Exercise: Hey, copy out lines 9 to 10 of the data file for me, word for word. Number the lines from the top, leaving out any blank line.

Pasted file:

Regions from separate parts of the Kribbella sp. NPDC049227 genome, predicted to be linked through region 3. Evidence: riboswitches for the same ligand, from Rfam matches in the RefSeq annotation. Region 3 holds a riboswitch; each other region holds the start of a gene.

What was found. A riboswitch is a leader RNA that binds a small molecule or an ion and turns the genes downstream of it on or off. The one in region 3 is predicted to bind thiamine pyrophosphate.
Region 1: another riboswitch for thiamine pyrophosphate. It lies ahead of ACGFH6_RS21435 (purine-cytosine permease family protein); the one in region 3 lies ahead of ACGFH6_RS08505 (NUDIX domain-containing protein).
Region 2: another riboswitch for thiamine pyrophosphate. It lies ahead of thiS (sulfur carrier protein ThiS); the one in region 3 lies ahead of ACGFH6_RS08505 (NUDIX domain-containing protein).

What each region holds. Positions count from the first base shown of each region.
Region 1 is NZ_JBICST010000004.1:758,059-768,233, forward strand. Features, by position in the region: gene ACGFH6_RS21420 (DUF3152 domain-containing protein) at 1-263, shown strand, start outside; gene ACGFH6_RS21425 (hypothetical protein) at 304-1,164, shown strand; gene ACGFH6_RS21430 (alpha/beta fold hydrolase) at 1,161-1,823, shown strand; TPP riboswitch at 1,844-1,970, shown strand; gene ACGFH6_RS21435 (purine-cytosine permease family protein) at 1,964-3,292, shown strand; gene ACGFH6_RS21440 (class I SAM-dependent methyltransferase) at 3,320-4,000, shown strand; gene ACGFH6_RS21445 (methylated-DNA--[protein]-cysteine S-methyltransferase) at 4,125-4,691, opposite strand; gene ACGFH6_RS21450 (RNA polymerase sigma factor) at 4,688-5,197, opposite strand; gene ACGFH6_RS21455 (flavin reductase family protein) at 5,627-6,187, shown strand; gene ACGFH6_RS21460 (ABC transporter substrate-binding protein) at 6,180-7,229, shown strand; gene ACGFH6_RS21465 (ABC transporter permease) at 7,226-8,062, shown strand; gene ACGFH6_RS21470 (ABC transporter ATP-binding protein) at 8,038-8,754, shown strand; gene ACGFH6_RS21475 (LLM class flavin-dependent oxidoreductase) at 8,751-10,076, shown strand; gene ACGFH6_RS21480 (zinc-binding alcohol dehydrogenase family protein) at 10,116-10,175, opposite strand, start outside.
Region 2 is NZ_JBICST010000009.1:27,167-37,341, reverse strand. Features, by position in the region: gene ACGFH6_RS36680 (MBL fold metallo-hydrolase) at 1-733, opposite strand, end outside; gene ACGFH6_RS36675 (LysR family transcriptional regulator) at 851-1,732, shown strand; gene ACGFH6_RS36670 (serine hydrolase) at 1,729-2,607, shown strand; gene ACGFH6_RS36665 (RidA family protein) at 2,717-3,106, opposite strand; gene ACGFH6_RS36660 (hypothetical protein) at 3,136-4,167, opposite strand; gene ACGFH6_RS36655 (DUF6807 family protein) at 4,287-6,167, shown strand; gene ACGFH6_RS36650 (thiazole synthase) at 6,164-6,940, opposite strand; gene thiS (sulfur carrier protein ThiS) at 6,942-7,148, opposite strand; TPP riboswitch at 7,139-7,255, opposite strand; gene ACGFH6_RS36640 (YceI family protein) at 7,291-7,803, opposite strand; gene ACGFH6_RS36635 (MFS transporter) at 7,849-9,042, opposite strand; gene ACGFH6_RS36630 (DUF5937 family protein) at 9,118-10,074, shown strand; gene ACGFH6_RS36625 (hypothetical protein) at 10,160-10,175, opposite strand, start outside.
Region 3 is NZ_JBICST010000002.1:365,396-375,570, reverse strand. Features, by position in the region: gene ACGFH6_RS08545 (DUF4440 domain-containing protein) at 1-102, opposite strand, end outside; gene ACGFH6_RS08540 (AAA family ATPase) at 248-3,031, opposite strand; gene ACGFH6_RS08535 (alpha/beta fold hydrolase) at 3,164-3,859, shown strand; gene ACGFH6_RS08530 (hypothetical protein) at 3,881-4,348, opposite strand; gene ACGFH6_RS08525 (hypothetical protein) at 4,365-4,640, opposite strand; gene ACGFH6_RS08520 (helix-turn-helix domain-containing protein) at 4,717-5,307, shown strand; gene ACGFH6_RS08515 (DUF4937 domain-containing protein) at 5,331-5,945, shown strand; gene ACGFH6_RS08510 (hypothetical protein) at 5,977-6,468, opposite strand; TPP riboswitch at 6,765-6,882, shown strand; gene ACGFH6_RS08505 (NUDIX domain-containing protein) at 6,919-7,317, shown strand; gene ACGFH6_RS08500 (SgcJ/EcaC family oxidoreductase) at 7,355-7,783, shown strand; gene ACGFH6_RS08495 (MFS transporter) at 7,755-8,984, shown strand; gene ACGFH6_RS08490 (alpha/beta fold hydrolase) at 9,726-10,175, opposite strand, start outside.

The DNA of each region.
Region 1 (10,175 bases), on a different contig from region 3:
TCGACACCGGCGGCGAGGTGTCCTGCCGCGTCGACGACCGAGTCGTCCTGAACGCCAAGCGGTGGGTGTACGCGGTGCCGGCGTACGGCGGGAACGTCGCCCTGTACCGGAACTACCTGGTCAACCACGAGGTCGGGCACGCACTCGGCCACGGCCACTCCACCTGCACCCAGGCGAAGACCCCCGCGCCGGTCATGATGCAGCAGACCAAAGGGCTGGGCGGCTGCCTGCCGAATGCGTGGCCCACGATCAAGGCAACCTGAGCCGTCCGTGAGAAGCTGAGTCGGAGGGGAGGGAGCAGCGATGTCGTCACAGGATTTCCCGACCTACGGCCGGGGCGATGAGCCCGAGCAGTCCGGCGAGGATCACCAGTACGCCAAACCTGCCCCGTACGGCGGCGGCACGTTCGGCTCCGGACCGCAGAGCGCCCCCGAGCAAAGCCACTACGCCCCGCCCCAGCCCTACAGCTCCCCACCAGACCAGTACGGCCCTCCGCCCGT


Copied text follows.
The DNA of each region.
Region 1 (10,175 bases), on a different contig from region 3: